Quick Response Codes, or QR Codes, are square, black and white, pixelated, symbols that can be scanned to send data directly to a smart phone or handheld device. Free code-generating websites make it easy for anyone to create their own unique symbol for quick and easy data transmission. The most difficult thing about QR codes is giving the public a reason to download whatever information one is trying to transmit. While some designers have started incorporating codes directly into building structures, others are cautious of the trend. Below I’ve offered a few examples of QR codes already being used in architecture, each with a take away should you decide to use them.
Use them for PR/marketing:
At Facebook headquarters in Menlo Park, workers painted a QR code on their roof. When scanned the code directs you to a community Facebook page dedicated to QR Codes. Given that the page hasn’t been updated in four months, it seems all that effort may not have been worth it.
Take away: Maintain your message.
Use them to transmit consumer data information:
In the fall of 2013, New York City will require all businesses to display QR codes for data transparency. This new requirement is intended to offer data relating to inspection history and code violations for that particular business. Unfortunately the codes will most likely be tucked away in a corner, on the actual permit, so this cannot be considered true transparency yet.
Take away: Make sure the public can easily find and access the code.
Use them for didactic purposes:
The Russian Pavilion at the 2012 Venice Architecture Biennale used codes as decorative elements, as well as creating an interactive learning experience about the Skolkovo Innovation Centre. Each code becomes its own module of curated information, wrapping up design with a didactic storytelling experience. An added bonus is when the codes are ganged up inside of the dome, and all over the floor, walls and ceilings, they become an incongruent and interesting pattern of black and white.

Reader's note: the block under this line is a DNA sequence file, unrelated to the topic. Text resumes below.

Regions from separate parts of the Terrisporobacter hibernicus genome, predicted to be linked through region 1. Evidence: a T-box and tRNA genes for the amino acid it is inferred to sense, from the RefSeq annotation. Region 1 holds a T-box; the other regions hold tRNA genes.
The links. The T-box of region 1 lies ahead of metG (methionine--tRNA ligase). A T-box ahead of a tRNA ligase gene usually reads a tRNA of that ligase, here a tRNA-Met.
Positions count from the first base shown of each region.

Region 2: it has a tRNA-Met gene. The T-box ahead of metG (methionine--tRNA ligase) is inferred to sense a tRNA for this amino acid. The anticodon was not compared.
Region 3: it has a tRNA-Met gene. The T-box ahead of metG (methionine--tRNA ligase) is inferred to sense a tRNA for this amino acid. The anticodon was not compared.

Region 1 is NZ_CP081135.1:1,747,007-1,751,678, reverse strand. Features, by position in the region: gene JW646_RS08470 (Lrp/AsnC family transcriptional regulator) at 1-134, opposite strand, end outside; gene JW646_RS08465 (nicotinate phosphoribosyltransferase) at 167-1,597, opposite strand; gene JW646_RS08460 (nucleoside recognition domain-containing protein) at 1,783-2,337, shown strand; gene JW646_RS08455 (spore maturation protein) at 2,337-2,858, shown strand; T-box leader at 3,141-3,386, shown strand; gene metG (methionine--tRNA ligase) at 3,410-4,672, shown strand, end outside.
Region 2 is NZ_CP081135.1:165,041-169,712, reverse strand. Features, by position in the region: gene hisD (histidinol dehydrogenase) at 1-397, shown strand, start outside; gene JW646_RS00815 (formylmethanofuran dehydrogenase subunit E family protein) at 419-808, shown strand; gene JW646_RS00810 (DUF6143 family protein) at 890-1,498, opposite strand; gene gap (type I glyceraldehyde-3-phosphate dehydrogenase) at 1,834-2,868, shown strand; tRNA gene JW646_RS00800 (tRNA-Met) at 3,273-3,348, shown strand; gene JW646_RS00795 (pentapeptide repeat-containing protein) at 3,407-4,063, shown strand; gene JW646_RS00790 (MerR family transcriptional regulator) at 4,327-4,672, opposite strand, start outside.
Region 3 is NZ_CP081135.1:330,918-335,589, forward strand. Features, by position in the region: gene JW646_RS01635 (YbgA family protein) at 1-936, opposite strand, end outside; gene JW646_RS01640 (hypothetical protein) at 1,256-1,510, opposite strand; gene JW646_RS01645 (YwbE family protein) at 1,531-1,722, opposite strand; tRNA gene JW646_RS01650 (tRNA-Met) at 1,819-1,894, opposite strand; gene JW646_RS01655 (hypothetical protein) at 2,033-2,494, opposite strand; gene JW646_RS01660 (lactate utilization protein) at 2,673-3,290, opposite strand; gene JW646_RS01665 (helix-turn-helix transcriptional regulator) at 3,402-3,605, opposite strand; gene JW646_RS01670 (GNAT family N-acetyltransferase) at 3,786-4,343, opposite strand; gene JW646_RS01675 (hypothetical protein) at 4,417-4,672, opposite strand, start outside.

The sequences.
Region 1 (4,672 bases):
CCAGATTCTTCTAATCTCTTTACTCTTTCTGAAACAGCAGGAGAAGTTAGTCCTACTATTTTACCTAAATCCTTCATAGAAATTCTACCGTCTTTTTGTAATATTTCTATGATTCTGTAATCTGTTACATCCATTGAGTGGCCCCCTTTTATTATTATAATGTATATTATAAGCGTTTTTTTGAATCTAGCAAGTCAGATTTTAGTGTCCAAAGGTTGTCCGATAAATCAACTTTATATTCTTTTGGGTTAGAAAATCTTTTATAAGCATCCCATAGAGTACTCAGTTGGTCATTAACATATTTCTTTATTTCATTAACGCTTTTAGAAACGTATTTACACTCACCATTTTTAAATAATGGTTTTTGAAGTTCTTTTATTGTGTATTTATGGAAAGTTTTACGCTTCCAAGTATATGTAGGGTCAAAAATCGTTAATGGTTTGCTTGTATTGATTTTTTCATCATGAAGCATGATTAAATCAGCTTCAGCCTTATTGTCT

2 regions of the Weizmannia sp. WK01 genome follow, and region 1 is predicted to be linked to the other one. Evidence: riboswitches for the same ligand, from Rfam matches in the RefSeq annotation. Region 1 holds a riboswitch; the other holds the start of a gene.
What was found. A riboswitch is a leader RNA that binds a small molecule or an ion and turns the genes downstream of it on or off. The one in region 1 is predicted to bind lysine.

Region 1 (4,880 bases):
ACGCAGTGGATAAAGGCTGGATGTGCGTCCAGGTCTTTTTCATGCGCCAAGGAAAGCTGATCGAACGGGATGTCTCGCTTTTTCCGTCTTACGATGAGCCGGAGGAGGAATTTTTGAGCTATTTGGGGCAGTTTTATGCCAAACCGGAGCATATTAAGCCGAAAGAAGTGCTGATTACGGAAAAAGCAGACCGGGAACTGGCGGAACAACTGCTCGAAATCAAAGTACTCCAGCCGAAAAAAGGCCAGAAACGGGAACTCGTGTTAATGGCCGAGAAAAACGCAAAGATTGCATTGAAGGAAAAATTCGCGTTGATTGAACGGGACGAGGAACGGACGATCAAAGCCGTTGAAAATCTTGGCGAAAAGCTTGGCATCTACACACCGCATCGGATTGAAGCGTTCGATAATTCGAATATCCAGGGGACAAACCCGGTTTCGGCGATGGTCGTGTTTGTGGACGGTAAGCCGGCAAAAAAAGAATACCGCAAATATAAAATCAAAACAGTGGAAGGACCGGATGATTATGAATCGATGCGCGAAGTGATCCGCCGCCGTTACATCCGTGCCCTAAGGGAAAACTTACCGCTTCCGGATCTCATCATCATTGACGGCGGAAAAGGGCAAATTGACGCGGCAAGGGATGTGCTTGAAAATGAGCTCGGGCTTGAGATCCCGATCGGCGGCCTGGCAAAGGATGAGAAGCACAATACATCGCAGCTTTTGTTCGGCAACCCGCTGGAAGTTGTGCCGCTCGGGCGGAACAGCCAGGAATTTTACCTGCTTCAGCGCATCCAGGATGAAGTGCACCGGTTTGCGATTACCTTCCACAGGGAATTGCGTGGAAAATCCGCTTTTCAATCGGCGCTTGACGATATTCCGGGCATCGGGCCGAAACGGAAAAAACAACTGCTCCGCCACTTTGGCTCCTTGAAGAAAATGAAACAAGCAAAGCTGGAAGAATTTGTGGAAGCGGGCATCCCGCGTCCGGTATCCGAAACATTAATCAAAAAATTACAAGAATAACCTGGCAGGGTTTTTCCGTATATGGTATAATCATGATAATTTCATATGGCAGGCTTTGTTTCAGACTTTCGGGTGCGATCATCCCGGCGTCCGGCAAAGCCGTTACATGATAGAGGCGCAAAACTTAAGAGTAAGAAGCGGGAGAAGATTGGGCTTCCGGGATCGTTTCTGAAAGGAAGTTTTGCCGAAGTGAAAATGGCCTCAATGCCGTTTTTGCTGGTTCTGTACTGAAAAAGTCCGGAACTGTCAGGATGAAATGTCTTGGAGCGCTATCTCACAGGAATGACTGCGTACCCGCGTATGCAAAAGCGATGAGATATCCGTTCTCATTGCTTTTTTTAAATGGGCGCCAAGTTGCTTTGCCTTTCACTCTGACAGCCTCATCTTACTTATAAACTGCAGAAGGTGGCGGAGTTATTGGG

Take away: Make sure the data is as compelling as the design.
Use them for enhanced wayfinding:
A few months ago, in preparation for the 2016 Olympics, Rio de Janeiro started installing mosaic QR codes in the streets at popular tourist destinations (Similar efforts have already been implemented in Spain and Portugal). When a mosaic is scanned, information such as history of the site, upcoming activities, and weather becomes available in several languages. The codes seem to be catching on for tourists, but all I can think about is when archaeologists thousands of years from now unearth the mosaics -- what will they think these mysterious symbols are communicating?
Take away: Integrate codes into an already established building element to create a whole new experience.